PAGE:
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July 31st, 2009

~Friday~ This morning a blind rider got on the bus at one stop. I've mentioned this guy before, although it's been quite a while. The last time I mentioned him was when he didn't take his fare ticket out of the machine after paying, and the bus driver held it out, waving it up and down in the air toward him to get his attention, "Sir? Sir? Sir?" followed by a rolling of the eyes and throwing the stub in the trash can.

She couldn't see his folded up white cane with the red tip, he couldn't see her hand waving, and I surmised he couldn't hear her due to the noise of the bus.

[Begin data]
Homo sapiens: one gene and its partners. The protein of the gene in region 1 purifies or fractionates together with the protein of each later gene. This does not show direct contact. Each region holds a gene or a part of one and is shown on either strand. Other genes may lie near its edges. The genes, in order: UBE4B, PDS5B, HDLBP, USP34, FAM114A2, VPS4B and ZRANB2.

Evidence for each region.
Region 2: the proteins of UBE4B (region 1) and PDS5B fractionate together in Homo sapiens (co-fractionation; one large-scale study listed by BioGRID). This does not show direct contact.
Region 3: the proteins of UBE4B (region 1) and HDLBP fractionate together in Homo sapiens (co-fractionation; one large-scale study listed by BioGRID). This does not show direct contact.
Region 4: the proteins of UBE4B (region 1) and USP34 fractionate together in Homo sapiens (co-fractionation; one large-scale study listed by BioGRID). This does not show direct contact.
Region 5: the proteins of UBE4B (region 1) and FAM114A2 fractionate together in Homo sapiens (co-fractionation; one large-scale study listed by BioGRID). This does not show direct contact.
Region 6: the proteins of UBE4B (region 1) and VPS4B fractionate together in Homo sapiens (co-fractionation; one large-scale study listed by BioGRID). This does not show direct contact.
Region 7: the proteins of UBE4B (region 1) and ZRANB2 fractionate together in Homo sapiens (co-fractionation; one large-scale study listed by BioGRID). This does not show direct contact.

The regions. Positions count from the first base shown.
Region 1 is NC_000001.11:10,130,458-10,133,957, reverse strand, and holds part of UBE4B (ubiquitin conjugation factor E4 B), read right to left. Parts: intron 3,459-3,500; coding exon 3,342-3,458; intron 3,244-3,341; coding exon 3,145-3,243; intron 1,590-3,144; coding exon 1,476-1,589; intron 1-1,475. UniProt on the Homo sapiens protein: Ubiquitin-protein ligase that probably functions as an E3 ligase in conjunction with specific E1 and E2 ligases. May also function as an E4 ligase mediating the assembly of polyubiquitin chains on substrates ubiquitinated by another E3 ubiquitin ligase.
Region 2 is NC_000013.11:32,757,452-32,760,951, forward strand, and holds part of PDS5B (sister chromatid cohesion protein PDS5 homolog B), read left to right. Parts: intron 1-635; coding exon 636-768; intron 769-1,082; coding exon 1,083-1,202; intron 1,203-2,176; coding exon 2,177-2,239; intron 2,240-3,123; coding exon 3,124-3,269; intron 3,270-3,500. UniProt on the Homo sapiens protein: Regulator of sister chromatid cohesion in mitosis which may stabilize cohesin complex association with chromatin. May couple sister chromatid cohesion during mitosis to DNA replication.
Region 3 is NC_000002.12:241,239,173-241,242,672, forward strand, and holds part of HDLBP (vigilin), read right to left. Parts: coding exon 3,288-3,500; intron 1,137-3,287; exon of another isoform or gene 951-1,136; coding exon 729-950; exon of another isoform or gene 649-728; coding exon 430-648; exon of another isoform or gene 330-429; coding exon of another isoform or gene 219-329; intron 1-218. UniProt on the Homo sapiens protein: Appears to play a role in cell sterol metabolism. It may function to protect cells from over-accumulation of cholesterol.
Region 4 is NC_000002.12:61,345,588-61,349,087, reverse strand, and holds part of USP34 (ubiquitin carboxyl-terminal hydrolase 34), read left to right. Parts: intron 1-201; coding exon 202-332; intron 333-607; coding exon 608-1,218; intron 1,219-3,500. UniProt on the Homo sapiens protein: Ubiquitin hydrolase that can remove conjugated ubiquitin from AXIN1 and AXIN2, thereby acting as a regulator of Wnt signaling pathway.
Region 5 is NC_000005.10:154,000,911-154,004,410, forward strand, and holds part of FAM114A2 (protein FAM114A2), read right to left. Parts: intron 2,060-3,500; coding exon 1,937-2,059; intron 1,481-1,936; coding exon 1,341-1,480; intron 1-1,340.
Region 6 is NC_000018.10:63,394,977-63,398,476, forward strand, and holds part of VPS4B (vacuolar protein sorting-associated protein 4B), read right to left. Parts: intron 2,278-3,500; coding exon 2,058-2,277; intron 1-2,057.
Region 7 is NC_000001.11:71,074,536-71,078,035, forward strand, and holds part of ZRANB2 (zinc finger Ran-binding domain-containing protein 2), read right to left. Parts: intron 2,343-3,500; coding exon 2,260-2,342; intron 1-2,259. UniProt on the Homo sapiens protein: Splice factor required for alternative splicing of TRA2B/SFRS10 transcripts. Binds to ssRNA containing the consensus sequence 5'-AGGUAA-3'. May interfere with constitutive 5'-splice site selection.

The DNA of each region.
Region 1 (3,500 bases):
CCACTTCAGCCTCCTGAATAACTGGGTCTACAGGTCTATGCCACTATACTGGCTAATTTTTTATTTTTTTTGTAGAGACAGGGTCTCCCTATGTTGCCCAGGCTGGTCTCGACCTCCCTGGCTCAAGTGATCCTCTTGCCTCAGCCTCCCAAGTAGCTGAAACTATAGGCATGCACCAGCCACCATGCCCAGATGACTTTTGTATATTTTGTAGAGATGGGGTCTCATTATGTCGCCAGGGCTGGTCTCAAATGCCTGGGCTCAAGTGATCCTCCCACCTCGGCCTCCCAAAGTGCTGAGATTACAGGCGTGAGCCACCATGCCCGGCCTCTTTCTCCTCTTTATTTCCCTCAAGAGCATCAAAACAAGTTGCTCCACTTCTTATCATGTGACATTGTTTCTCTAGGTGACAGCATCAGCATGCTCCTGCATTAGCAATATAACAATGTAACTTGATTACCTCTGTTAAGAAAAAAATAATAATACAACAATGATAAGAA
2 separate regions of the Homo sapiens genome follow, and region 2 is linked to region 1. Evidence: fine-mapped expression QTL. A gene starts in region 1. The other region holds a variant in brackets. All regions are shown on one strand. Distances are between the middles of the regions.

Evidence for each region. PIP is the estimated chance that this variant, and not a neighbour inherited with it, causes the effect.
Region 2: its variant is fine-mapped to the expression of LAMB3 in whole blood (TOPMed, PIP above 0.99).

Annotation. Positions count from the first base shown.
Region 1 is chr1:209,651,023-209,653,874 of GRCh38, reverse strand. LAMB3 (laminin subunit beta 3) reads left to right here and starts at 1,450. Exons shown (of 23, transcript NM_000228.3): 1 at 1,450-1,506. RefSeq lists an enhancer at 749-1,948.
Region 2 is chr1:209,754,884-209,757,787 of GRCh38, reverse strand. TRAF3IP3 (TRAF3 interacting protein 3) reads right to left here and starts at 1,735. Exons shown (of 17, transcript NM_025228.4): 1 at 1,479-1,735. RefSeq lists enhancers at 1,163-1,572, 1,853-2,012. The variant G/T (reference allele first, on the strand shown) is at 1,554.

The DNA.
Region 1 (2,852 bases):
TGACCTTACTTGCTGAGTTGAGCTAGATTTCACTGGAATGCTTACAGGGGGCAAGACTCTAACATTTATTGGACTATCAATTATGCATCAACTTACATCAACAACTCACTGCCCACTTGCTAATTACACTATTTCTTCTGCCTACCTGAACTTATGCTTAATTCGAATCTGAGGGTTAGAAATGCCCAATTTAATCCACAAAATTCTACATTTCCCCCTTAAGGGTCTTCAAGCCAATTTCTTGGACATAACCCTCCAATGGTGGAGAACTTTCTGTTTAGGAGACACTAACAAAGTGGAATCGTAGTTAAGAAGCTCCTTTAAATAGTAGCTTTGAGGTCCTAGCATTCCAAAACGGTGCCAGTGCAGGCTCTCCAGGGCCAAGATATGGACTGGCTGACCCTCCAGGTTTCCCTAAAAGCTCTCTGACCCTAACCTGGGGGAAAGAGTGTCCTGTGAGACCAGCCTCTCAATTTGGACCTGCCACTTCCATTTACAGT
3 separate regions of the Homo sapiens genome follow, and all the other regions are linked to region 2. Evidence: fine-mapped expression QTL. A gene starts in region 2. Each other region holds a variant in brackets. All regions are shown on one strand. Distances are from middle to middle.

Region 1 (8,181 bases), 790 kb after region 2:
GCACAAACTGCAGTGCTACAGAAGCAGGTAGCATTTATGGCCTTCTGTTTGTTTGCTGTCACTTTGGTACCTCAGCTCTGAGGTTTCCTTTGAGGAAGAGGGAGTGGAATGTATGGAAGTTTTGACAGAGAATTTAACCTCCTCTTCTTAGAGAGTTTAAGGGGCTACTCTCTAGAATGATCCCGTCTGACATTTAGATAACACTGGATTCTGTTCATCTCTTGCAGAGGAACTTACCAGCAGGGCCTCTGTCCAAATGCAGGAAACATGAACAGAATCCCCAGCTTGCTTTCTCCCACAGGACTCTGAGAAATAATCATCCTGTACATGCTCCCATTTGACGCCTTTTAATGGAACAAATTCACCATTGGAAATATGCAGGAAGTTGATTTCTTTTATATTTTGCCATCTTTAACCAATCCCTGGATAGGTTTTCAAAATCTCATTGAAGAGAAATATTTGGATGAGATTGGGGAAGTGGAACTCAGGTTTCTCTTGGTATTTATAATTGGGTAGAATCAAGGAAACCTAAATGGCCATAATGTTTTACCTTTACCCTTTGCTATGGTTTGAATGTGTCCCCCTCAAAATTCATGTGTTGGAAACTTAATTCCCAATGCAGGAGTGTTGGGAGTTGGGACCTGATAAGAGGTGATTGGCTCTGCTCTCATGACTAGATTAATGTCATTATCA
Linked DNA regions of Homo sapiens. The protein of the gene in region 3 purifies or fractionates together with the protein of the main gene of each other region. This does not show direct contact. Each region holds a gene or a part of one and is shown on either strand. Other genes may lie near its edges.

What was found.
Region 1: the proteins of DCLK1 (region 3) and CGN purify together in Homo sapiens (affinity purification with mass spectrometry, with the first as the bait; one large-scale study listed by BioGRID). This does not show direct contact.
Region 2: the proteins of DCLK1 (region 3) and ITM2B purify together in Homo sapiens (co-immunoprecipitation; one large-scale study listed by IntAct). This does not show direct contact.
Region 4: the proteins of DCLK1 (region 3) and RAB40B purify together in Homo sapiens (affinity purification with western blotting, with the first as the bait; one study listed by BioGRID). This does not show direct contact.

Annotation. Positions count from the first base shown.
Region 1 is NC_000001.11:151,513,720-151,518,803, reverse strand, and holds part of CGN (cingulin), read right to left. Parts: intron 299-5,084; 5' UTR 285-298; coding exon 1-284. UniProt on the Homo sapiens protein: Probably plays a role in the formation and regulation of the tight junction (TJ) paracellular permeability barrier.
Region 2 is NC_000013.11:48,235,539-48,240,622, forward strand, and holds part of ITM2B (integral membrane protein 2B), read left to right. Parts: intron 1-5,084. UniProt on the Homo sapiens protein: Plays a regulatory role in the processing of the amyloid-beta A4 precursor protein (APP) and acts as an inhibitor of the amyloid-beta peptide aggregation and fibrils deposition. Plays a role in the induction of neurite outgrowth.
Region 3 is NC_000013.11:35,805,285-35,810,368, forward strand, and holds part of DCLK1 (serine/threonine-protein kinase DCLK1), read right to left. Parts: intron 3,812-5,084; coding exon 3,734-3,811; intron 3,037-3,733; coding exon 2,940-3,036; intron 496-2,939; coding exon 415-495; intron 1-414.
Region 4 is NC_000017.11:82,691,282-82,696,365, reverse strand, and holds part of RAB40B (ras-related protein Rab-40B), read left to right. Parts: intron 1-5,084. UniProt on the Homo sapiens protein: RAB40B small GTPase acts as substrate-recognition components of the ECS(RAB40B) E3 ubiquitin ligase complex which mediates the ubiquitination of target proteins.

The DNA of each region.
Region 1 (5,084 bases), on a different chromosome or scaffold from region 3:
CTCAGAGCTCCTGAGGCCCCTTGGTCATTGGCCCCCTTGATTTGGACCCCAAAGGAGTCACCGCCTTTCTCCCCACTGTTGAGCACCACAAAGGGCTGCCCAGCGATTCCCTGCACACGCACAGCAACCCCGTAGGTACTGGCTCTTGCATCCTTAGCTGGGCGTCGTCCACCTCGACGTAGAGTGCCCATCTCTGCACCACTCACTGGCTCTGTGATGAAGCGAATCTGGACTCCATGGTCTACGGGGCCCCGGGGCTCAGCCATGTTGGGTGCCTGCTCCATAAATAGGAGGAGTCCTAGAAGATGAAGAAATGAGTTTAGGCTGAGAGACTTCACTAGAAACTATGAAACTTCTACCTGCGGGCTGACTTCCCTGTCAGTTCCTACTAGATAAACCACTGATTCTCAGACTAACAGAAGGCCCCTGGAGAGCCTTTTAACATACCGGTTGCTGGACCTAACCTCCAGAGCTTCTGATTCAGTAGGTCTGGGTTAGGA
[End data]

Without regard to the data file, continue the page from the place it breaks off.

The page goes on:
This morning he got on followed by a guy who had been waiting for the bus with him. He put his dollar in the slot that he felt for with his fingers, and then turned to take his seat as his ticket popped up out of the machine.

The bus driver said, "Sir? Sir? Sir?" and the man behind him putting his own fare in now said, "He can't hear."

At one of the bigger intersections, the light turned yellow and the bus driver gunned it to get through it. I would really prefer that someone taking peoples' lives in their hands, and more specifically my life, would interpret the yellow traffic light as "prepare to stop" as opposed to "get through before it turns red." I'm just saying...



I saw this quite a while ago, but had forgotten about it. Thanks to the exponential "advancement" in technology, it has only become more plausible since I last saw it: Ordering pizza in 2010.